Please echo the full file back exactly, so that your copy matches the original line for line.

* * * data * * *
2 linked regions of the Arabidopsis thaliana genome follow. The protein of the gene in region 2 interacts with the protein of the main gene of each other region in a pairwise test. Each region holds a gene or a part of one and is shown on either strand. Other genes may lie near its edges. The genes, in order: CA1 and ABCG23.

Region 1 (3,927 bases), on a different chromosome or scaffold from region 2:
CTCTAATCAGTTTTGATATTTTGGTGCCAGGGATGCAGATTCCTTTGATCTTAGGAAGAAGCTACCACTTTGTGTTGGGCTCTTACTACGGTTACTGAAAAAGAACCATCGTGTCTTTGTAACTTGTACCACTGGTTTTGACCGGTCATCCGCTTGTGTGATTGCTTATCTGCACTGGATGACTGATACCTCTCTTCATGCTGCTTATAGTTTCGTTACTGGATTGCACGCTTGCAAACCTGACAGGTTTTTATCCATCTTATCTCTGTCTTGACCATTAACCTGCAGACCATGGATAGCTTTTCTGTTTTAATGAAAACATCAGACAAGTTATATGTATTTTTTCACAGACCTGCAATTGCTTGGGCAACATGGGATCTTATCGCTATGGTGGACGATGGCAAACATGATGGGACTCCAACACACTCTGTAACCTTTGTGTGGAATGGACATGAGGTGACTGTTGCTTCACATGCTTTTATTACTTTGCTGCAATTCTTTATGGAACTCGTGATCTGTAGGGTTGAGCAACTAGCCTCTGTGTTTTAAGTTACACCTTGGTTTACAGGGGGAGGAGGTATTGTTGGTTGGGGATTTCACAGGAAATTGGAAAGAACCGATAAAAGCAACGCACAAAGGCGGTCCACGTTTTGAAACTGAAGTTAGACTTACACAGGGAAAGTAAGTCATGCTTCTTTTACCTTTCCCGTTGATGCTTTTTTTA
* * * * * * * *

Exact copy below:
2 linked regions of the Arabidopsis thaliana genome follow. The protein of the gene in region 2 interacts with the protein of the main gene of each other region in a pairwise test. Each region holds a gene or a part of one and is shown on either strand. Other genes may lie near its edges. The genes, in order: CA1 and ABCG23.

Region 1 (3,927 bases), on a different chromosome or scaffold from region 2:
CTCTAATCAGTTTTGATATTTTGGTGCCAGGGATGCAGATTCCTTTGATCTTAGGAAGAAGCTACCACTTTGTGTTGGGCTCTTACTACGGTTACTGAAAAAGAACCATCGTGTCTTTGTAACTTGTACCACTGGTTTTGACCGGTCATCCGCTTGTGTGATTGCTTATCTGCACTGGATGACTGATACCTCTCTTCATGCTGCTTATAGTTTCGTTACTGGATTGCACGCTTGCAAACCTGACAGGTTTTTATCCATCTTATCTCTGTCTTGACCATTAACCTGCAGACCATGGATAGCTTTTCTGTTTTAATGAAAACATCAGACAAGTTATATGTATTTTTTCACAGACCTGCAATTGCTTGGGCAACATGGGATCTTATCGCTATGGTGGACGATGGCAAACATGATGGGACTCCAACACACTCTGTAACCTTTGTGTGGAATGGACATGAGGTGACTGTTGCTTCACATGCTTTTATTACTTTGCTGCAATTCTTTATGGAACTCGTGATCTGTAGGGTTGAGCAACTAGCCTCTGTGTTTTAAGTTACACCTTGGTTTACAGGGGGAGGAGGTATTGTTGGTTGGGGATTTCACAGGAAATTGGAAAGAACCGATAAAAGCAACGCACAAAGGCGGTCCACGTTTTGAAACTGAAGTTAGACTTACACAGGGAAAGTAAGTCATGCTTCTTTTACCTTTCCCGTTGATGCTTTTTTTA